Most Reverend Jerome E. Listecki
Archbishop of Milwaukee
Having taught moral theology for nearly two decades at the Major Seminary of the Archdiocese of Chicago, I can’t help but reflect on the underlying moral system that generates particular actions. Unfortunately, what we see happening in our society has been more “the ends justify the means” than “a pursuit of what is right.” This is not the first time that actions have been justified on the basis that they will achieve a particular end. However, we can readily see the truth in the old adage, “Two wrongs do not make a right.”
The Church in Her wisdom throughout the ages has always held to moral absolutes. Some things can never be justified, such as the direct killing of the innocent. When we permit wrongs to continue, despite the rationalization those wrongs fester, eventually the poison of the wrongdoings affect the rest of society, as we have experienced in abortion, slavery and other examples.
The Church can hold us to the absolute standard, because there is a belief in God to whom we are ultimately responsible. I have always been consoled by the fact that anyone who commits a crime against one’s neighbor must eventually stand before God. But, if we don’t believe in God, then we must find another reason for our actions.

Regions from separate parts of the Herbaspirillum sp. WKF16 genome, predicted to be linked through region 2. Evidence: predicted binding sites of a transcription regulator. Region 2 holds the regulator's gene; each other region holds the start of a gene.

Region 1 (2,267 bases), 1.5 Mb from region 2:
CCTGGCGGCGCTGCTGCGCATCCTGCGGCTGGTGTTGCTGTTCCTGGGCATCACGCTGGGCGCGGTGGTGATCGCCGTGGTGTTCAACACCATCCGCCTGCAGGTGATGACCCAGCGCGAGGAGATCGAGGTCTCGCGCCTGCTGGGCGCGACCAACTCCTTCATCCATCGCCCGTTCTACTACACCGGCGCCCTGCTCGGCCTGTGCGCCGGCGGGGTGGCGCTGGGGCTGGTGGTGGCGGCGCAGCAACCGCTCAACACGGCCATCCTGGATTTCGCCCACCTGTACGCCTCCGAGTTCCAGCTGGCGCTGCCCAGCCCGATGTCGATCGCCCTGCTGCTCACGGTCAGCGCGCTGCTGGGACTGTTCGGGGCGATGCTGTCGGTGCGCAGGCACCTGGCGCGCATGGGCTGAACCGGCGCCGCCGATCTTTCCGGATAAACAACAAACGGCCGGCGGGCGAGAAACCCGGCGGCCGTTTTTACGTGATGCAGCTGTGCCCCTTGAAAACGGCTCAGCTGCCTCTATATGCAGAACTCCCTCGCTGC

The substitutes might be the “state,” best described by the communist system which claims equality, but is far from it. Then, there is “political persuasion,” which often uses special or self-interest as a goal – rights for some, but not for all. It is almost whimsical. There is a type of utilitarianism which justifies whatever actions are useful for achieving the end, but abandons them when its usefulness ceases. It assesses which way the populace winds are blowing.
More than ever, we need the Christian perspective to hold us accountable to the Gospel and the Church’s teachings. This is the lens through which we must view our actions. It seeks to hold all accountable to God for our actions toward one another. It will never justify a wrongdoing. The objective standard vested in God pulls us out of our selfishness, and demands that we recognize the other as ourself.
We are at a crossroads within our society. I do not believe that we can move forward unless, as a people, we first recognize that God makes us one. His image, seen in all human life, will prevent us from attacking one another and force us to seek reasonable and peaceful solutions. Of course, the right way begins as we seek to LOVE ONE ANOTHER.
Note: This blog originally appeared as the June 9, 2020, "Love One Another" email sent to Catholics throughout the Archdiocese of Milwaukee by Archbishop Jerome E. Listecki. If you are interested in signing up for these email messages, please click here.